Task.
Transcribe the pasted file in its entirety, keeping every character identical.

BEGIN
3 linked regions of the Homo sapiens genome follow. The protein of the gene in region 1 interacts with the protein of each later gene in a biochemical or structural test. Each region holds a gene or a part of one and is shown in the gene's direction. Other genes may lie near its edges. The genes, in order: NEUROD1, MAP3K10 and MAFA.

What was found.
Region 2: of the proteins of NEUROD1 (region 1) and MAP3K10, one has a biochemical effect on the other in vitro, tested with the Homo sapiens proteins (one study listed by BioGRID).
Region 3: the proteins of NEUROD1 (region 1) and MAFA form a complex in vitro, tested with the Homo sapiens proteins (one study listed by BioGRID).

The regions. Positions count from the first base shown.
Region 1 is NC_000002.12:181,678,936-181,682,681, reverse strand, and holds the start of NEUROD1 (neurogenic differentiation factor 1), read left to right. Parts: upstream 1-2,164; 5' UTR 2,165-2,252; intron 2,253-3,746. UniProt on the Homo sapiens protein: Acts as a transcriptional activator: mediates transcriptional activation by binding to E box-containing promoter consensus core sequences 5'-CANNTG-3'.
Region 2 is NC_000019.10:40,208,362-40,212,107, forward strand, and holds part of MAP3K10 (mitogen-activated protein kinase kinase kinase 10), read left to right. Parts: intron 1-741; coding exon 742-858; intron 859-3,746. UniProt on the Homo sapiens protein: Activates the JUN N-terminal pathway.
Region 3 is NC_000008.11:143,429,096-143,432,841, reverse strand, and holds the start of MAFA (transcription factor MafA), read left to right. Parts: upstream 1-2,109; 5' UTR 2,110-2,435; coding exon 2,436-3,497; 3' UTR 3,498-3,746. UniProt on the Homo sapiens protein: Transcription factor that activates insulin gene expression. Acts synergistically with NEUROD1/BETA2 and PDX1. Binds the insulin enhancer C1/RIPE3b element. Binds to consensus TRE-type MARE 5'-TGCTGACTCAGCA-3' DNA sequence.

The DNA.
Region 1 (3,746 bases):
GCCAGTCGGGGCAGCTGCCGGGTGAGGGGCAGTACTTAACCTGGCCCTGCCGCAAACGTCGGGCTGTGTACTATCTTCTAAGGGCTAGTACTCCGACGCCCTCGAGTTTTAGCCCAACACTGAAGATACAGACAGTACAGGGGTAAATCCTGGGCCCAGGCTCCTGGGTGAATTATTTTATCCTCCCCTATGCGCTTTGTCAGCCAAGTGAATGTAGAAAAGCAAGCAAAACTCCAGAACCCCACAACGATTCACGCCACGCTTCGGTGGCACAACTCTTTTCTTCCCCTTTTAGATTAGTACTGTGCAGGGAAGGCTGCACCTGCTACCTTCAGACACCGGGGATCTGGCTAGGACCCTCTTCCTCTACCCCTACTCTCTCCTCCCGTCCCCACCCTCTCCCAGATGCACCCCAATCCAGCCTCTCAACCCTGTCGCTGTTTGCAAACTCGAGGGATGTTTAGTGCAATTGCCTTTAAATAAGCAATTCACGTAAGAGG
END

3 linked regions of the Homo sapiens genome follow. The protein of the gene in region 1 interacts with the protein of each later gene in a biochemical or structural test. Each region holds a gene or a part of one and is shown in the gene's direction. Other genes may lie near its edges. The genes, in order: NEUROD1, MAP3K10 and MAFA.

What was found.
Region 2: of the proteins of NEUROD1 (region 1) and MAP3K10, one has a biochemical effect on the other in vitro, tested with the Homo sapiens proteins (one study listed by BioGRID).
Region 3: the proteins of NEUROD1 (region 1) and MAFA form a complex in vitro, tested with the Homo sapiens proteins (one study listed by BioGRID).

The regions. Positions count from the first base shown.
Region 1 is NC_000002.12:181,678,936-181,682,681, reverse strand, and holds the start of NEUROD1 (neurogenic differentiation factor 1), read left to right. Parts: upstream 1-2,164; 5' UTR 2,165-2,252; intron 2,253-3,746. UniProt on the Homo sapiens protein: Acts as a transcriptional activator: mediates transcriptional activation by binding to E box-containing promoter consensus core sequences 5'-CANNTG-3'.
Region 2 is NC_000019.10:40,208,362-40,212,107, forward strand, and holds part of MAP3K10 (mitogen-activated protein kinase kinase kinase 10), read left to right. Parts: intron 1-741; coding exon 742-858; intron 859-3,746. UniProt on the Homo sapiens protein: Activates the JUN N-terminal pathway.
Region 3 is NC_000008.11:143,429,096-143,432,841, reverse strand, and holds the start of MAFA (transcription factor MafA), read left to right. Parts: upstream 1-2,109; 5' UTR 2,110-2,435; coding exon 2,436-3,497; 3' UTR 3,498-3,746. UniProt on the Homo sapiens protein: Transcription factor that activates insulin gene expression. Acts synergistically with NEUROD1/BETA2 and PDX1. Binds the insulin enhancer C1/RIPE3b element. Binds to consensus TRE-type MARE 5'-TGCTGACTCAGCA-3' DNA sequence.

The DNA.
Region 1 (3,746 bases):
GCCAGTCGGGGCAGCTGCCGGGTGAGGGGCAGTACTTAACCTGGCCCTGCCGCAAACGTCGGGCTGTGTACTATCTTCTAAGGGCTAGTACTCCGACGCCCTCGAGTTTTAGCCCAACACTGAAGATACAGACAGTACAGGGGTAAATCCTGGGCCCAGGCTCCTGGGTGAATTATTTTATCCTCCCCTATGCGCTTTGTCAGCCAAGTGAATGTAGAAAAGCAAGCAAAACTCCAGAACCCCACAACGATTCACGCCACGCTTCGGTGGCACAACTCTTTTCTTCCCCTTTTAGATTAGTACTGTGCAGGGAAGGCTGCACCTGCTACCTTCAGACACCGGGGATCTGGCTAGGACCCTCTTCCTCTACCCCTACTCTCTCCTCCCGTCCCCACCCTCTCCCAGATGCACCCCAATCCAGCCTCTCAACCCTGTCGCTGTTTGCAAACTCGAGGGATGTTTAGTGCAATTGCCTTTAAATAAGCAATTCACGTAAGAGG